Don't feel bad, things are going to be alright - that's the message for the car industry coming from the SMMT's chief execurtive Paul Everitt.
Speaking to Autoblog, Everitt said car sales will rebound, but warned it could take some time yet.
'I think the truth is that we are in for a long haul here,' said the SMMT boss. 'We're not going to suddenly see a big bounce and the hundreds of thousands of car units we've lost during the recession suddenly rebound.
'Everybody has to steal themselves to the fact that the economic circumstances mean that growth will be slow and will take a while. It's going to be two or three years before perhaps we start to get back to levels we might be more familiar with.'
Everitt said that next year the new car market will top two million units (this year it's likely to be 1.93m) but added this will be a slow process – not the dramatic bounce back many have been predicting.
'If we get to 2.1m cars registered next year I'll be out having a party,' he joked. 'I don't want to be negative about it, but we need to be realistic. The economic circumstances that we face in the UK are difficult because the whole thrust of what government is doing to reduce debt and rebalance the economy.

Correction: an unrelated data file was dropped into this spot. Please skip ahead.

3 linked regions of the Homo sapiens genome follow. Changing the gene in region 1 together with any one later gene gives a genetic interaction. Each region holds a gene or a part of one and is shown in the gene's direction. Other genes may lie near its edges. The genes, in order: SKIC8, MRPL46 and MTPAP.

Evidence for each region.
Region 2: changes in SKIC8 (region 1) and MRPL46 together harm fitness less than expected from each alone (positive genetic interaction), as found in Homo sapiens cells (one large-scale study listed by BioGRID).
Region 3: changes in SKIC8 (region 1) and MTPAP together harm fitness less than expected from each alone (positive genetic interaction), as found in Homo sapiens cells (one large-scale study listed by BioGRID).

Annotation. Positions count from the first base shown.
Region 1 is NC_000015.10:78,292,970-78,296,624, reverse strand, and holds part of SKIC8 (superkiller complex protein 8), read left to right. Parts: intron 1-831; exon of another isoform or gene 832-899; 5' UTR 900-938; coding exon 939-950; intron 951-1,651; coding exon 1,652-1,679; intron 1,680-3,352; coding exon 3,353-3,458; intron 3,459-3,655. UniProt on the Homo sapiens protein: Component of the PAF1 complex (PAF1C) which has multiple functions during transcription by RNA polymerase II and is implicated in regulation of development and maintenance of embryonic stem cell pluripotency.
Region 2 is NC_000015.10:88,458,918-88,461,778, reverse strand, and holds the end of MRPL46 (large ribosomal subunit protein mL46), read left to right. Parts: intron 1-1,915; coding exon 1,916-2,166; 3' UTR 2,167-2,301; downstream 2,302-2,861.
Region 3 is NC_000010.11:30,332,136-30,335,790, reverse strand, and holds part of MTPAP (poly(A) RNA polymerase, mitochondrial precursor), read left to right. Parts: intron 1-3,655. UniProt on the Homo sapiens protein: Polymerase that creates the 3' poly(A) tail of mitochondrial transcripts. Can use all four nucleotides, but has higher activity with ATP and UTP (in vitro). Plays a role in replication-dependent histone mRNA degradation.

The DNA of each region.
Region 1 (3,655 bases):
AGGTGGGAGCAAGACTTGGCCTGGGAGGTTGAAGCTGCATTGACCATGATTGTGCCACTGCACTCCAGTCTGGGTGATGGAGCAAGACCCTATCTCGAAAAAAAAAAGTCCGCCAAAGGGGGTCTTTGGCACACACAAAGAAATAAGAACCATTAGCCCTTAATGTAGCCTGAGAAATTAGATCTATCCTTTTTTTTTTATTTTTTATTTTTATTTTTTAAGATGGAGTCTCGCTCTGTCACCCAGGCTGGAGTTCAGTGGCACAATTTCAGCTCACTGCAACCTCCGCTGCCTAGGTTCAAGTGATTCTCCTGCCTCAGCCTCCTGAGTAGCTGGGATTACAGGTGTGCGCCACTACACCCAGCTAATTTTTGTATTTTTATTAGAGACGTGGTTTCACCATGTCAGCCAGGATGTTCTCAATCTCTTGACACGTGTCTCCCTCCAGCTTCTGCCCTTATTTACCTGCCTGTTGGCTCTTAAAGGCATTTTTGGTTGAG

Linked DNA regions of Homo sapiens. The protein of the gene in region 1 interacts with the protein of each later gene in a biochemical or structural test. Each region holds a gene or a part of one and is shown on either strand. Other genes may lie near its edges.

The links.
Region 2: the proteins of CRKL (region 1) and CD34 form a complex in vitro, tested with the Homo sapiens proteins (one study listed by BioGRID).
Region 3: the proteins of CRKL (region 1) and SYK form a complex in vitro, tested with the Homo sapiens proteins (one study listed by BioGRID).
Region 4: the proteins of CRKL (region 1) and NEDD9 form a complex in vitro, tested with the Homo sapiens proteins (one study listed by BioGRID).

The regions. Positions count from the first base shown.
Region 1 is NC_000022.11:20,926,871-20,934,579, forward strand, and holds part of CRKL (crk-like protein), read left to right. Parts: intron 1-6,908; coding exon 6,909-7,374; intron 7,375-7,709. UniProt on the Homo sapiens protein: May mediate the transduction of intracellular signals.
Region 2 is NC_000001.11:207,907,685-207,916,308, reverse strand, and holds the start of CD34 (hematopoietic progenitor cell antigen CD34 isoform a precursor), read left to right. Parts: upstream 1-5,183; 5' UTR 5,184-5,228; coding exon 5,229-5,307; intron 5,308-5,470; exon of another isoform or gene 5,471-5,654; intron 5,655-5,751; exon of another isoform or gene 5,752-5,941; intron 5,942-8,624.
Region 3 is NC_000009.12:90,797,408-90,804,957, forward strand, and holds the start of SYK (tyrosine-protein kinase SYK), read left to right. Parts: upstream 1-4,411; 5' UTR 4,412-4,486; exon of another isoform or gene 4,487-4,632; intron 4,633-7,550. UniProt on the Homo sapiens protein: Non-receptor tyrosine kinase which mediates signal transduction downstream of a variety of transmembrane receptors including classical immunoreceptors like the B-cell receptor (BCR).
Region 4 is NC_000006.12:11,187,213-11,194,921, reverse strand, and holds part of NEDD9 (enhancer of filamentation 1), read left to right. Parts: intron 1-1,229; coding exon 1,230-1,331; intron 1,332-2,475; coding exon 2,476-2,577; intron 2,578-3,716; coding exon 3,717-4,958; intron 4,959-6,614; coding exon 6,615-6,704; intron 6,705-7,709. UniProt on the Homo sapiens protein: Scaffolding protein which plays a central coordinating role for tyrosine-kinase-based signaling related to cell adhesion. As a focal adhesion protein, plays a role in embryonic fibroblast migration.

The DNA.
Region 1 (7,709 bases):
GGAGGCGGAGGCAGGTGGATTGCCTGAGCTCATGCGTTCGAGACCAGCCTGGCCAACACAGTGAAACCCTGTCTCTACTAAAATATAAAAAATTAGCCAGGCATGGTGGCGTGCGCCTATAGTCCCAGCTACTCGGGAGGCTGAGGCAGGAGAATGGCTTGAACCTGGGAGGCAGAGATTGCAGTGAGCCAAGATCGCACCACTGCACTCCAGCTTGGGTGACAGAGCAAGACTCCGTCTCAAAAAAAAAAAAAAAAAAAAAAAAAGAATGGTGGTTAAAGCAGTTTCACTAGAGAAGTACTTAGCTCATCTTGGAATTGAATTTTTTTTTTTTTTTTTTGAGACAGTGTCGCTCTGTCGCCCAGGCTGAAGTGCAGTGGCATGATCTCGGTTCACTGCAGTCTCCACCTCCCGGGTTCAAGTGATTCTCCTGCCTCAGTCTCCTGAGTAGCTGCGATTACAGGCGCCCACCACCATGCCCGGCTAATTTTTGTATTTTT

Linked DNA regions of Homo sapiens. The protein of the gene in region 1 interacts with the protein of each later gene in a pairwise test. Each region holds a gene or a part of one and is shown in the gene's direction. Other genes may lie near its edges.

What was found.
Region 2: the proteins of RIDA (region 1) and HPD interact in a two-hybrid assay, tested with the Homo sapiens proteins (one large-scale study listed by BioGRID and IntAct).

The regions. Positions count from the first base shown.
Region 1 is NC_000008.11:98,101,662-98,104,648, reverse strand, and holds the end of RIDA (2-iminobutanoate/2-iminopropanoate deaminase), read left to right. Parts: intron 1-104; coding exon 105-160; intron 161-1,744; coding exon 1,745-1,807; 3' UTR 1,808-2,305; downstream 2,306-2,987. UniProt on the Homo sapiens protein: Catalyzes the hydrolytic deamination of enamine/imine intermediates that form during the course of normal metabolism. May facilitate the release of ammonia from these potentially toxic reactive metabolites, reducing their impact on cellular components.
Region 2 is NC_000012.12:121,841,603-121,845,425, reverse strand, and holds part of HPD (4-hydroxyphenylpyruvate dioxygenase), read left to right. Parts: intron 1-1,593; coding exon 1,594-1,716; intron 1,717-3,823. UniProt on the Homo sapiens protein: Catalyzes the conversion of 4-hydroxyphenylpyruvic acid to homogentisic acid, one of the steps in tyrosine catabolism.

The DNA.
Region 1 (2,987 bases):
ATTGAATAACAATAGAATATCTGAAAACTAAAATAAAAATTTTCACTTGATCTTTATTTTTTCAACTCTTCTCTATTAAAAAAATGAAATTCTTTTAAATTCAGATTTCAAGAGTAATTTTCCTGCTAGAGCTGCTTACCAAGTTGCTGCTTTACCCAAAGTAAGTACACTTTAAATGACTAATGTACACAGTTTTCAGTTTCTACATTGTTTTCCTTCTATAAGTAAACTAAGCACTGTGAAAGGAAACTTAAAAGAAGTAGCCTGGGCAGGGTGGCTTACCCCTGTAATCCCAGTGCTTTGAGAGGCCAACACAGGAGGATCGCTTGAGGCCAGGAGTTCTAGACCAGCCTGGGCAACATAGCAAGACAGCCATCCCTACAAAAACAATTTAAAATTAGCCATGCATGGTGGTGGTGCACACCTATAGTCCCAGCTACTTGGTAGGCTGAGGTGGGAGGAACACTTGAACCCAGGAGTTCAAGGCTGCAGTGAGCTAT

However, Everitt does believe that there is some pent-up demand in the new car market – and it's up to dealers and manufacturers to trigger that with buyers.
He argues that buying a new car shouldn't be seen by motorists as having to find a £10k or £15k lump but rather as a way of fixing molnthly outgoings.
'My gut sense is there is some stored up demand out there and it's about what triggers those buyers back into the marketplace,' he explained.
'One of the areas we are looking at is that people are alarmed about buying a new car because it's a lot of expense – these are big ticket items – but actually most people don't buy outright, they buy in a variety of ways and it's now easier and you get a lot more certainty in what your monthly costs will be when you buy a new car.
'I'm not sure we have articulated that to customers. Those running a five-year-old car could see the numbers start to make sense – they are not unattractive.
'The upfront cost is relatively low, most come with some sort of service package, most will be more fuel efficient so as a package there is an argument to be made.'
He added it was up to the car industry to get these important messages across to trigger buyers into coming back to the market. What would make you buy a new car? Let us know by posting your comments below.